Stop me if this sounds familiar: In the job interview, the candidate told me they could do everything when I asked them directly if they could. Who knew that they couldn’t? It should have been me.
The reason it should have been me is I had done so many hiring interviews with both techs and office staff that I knew the pitfalls of bad hiring practices but still I got blindsided by this so often in my contracting life. Looking back, it’s easy to know why I didn’t bother to really find out what they could and couldn’t do.
The primary reason I kept falling into this same hole was I was always hiring out of desperation instead of being proactive. How did I arrive at a staffing state of emergency that made me so desperate?
Here’s the reality for most of us contractors: Sometimes, an employee gives us two weeks’ notice they are leaving our company, and that is okay. Sometimes, we get one week’s notice, and that is tolerable.
Sometimes, they just leave the keys to the truck in the front door mail slot and leave a note attached to their keys saying they are gone. That is bad.
For us, it was really bad because we were always busy and needed everyone to be onboard. We were in the lucky position of having more work at our company than bodies to get the work done.
I say “lucky” because we were able to charge the right price and be more selective for whom we did and didn’t work and the type of work we would and wouldn’t do.
Yet, again, it was a problem because we were always in reactive mode when it came to what I call staffing power.
How bad was this approach to staffing? My brother Marty, the inside office guy, called our hiring test the “mirror test,” which sarcastically meant that in our hour of need, all you needed to do was fog the mirror and there was a good chance you could be hired. We were, of course, kidding.
Well, sort of.
Something had to give, and finally it did.
One day I was chatting with Dan Holohan, noted industry titan and great friend, and he told me: “Al, you need to start thinking of staffing like a moving train. You never know who will be onboard for the whole ride. Some people will be getting on at different stops along the way. Other people will be getting off at different stops because either it’s their choice to leave the train or you’ve chosen to kick them off. You need to become proactive about staffing and not reactive.”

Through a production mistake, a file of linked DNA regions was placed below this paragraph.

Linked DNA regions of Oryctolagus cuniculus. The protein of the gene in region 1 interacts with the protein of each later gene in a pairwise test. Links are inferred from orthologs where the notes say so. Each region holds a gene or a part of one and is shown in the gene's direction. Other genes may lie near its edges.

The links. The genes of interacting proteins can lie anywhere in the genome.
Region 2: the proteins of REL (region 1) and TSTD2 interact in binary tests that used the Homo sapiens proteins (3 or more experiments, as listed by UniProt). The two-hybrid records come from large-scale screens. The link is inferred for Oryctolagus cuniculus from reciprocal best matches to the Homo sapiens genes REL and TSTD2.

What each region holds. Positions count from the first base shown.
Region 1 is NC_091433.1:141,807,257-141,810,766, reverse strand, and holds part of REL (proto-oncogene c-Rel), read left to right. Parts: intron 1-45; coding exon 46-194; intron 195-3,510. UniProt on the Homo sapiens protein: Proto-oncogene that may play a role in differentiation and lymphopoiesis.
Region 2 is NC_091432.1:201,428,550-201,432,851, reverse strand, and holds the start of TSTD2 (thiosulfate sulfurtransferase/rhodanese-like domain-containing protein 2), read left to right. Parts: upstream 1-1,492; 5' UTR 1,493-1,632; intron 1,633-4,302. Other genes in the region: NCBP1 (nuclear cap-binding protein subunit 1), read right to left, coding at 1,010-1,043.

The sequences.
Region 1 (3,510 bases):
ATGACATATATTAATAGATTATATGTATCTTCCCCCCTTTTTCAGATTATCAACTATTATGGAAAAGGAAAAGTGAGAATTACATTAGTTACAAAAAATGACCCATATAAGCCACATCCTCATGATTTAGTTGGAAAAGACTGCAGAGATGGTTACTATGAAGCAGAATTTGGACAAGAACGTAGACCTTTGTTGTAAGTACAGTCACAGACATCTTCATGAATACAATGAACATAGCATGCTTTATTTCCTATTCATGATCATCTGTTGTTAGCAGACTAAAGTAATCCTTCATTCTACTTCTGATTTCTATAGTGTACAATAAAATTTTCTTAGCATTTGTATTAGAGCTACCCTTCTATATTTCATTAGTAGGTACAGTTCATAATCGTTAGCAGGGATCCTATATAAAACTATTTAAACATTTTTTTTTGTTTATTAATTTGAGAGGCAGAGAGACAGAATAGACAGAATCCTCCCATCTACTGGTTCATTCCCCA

As always, wise words from a very wise man.
His insight got me thinking proactively, and so I proposed to my brothers (with the blessing of our father) that we move away from only being reactive to always being proactive. Here’s what being proactive meant for us:
We began to always recruit, even if there was no immediate need to hire someone. If someone came in and they were good, we had systems that would make them even better. And we always had more work we could be doing.
We began to get better at the hiring process. We asked more questions and wrote their answers instead of always talking (which was born from our need to sell them on joining us). We also created written and practical testing for each position at the company we hired for, so they had to show us they could actually do the work before we hired them.
We began to spend time in the orientation process. This was brand new to us because when we hired in panic mode, we needed them to get to work ASAP, and they were never prepared the way they should have been. So, we finally created a scripted orientation process to onboard them in a way that set them up for success right out of the station. We even ensured they were with good mentors, which was something we never thought about before.
We began to invest heavily in training that could be done either side-by-side with the operating manuals in hand for inside staff or with hands-on training in the training center on the common tasks a tech would encounter in the field.
Finally, we learned the hard lesson that retaining good people was by design — not by accident. We created career paths, gave them the training to keep on rising up in the company, and matched their compensation to that.
Never get blindsided by reactive staffing again. Learn to trust that they can do everything because you’ve trained them the right way and you’ve witnessed them doing things the right way.